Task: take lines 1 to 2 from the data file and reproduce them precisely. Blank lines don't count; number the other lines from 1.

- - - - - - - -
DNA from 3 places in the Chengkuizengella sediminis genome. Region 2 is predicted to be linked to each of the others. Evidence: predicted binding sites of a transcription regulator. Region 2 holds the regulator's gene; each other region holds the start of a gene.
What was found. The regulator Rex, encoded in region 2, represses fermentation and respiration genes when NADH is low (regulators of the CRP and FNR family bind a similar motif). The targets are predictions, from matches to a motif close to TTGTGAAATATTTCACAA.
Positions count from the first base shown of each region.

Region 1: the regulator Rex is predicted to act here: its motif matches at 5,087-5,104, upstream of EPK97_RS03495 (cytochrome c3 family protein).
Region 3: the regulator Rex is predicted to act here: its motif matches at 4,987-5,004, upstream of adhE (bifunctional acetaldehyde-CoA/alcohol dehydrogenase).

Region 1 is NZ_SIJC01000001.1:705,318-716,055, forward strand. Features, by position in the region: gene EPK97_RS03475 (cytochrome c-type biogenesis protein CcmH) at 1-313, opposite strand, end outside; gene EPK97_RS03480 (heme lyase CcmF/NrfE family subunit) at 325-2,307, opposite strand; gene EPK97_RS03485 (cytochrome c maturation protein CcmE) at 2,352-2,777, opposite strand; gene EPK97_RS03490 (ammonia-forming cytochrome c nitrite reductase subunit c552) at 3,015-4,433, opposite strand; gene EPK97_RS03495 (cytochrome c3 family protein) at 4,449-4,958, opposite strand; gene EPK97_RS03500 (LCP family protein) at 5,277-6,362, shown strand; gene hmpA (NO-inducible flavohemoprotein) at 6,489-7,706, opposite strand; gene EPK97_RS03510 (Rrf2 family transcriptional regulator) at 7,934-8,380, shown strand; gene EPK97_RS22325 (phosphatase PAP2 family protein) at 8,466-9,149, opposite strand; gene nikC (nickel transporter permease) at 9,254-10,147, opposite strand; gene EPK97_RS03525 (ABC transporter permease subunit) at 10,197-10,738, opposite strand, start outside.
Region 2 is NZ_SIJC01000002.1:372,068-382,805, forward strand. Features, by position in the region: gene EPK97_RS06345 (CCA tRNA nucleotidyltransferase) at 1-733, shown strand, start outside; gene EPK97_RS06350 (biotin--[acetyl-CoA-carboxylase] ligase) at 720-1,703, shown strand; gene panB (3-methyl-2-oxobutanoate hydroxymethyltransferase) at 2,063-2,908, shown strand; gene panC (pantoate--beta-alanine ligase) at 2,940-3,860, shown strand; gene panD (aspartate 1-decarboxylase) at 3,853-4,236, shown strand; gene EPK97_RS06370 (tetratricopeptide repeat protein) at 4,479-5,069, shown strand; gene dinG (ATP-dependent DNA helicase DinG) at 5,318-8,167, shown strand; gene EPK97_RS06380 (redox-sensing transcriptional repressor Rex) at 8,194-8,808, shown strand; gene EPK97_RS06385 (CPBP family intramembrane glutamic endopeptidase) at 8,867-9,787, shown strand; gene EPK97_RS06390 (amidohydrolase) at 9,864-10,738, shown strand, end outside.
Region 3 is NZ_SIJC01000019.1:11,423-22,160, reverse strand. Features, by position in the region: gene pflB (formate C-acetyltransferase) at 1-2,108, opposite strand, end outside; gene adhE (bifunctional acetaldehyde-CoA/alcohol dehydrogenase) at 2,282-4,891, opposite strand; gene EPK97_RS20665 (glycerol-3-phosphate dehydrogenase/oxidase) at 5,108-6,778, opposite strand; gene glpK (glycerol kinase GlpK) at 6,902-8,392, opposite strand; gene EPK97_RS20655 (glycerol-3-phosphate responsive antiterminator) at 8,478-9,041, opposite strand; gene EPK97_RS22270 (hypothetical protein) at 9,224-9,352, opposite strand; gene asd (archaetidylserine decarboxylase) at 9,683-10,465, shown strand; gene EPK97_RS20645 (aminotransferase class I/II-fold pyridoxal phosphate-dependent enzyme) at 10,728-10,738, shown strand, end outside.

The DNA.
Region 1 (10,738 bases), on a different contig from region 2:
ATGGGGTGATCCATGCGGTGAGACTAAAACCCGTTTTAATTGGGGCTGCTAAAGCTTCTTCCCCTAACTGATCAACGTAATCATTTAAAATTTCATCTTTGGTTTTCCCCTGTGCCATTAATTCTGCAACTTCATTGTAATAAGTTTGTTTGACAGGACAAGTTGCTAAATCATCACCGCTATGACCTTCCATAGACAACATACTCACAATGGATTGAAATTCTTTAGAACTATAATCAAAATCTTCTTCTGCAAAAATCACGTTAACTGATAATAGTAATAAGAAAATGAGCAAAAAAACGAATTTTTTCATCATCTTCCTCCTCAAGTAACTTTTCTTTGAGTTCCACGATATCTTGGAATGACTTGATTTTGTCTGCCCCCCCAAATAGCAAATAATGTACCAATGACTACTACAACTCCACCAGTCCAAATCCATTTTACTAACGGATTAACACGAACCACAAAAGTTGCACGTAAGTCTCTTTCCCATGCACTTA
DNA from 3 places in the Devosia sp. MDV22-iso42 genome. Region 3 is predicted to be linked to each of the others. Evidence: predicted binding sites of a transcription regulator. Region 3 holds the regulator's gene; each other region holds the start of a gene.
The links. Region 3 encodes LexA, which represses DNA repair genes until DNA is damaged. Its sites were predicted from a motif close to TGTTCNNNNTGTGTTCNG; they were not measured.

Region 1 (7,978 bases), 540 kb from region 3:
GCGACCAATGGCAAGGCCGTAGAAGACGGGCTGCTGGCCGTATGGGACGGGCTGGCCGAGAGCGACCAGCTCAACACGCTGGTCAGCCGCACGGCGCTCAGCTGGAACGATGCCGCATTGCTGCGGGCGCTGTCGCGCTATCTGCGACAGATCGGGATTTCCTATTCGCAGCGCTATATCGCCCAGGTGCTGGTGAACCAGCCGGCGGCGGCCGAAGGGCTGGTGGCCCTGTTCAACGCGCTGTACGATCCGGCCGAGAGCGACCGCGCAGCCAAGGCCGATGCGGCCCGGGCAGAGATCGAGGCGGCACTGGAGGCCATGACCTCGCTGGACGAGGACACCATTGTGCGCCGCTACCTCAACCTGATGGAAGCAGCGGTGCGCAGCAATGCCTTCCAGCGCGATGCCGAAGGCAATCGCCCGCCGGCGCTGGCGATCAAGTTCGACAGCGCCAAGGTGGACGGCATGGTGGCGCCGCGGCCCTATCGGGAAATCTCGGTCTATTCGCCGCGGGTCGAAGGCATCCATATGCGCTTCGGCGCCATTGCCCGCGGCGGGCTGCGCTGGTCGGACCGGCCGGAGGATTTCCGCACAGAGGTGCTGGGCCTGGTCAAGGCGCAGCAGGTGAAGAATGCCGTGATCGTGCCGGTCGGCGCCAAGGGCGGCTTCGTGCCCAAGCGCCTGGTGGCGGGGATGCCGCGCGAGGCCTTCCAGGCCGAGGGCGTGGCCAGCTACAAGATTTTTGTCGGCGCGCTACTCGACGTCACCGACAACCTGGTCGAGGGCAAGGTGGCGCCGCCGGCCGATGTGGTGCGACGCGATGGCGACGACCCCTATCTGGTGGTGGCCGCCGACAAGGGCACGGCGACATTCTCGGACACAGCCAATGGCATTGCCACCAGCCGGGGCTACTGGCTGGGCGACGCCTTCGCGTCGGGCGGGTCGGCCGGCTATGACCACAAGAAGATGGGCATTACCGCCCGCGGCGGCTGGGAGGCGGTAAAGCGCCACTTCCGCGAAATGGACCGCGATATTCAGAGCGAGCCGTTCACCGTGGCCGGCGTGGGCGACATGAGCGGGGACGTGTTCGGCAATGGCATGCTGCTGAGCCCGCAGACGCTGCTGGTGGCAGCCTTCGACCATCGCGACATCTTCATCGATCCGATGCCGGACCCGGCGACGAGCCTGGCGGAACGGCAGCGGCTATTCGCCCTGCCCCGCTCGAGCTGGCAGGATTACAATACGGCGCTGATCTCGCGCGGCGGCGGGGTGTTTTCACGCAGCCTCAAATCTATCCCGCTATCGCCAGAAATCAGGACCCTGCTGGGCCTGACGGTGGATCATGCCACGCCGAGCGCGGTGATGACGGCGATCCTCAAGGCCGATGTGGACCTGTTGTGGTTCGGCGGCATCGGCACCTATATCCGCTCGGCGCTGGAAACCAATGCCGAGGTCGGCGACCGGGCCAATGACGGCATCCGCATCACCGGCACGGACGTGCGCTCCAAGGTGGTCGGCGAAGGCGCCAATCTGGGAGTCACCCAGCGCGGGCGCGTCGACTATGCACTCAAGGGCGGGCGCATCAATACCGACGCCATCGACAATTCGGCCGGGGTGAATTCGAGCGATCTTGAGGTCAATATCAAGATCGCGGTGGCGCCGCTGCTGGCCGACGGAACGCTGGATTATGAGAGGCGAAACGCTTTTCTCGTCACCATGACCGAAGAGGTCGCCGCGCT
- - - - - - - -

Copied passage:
DNA from 3 places in the Chengkuizengella sediminis genome. Region 2 is predicted to be linked to each of the others. Evidence: predicted binding sites of a transcription regulator. Region 2 holds the regulator's gene; each other region holds the start of a gene.
What was found. The regulator Rex, encoded in region 2, represses fermentation and respiration genes when NADH is low (regulators of the CRP and FNR family bind a similar motif). The targets are predictions, from matches to a motif close to TTGTGAAATATTTCACAA.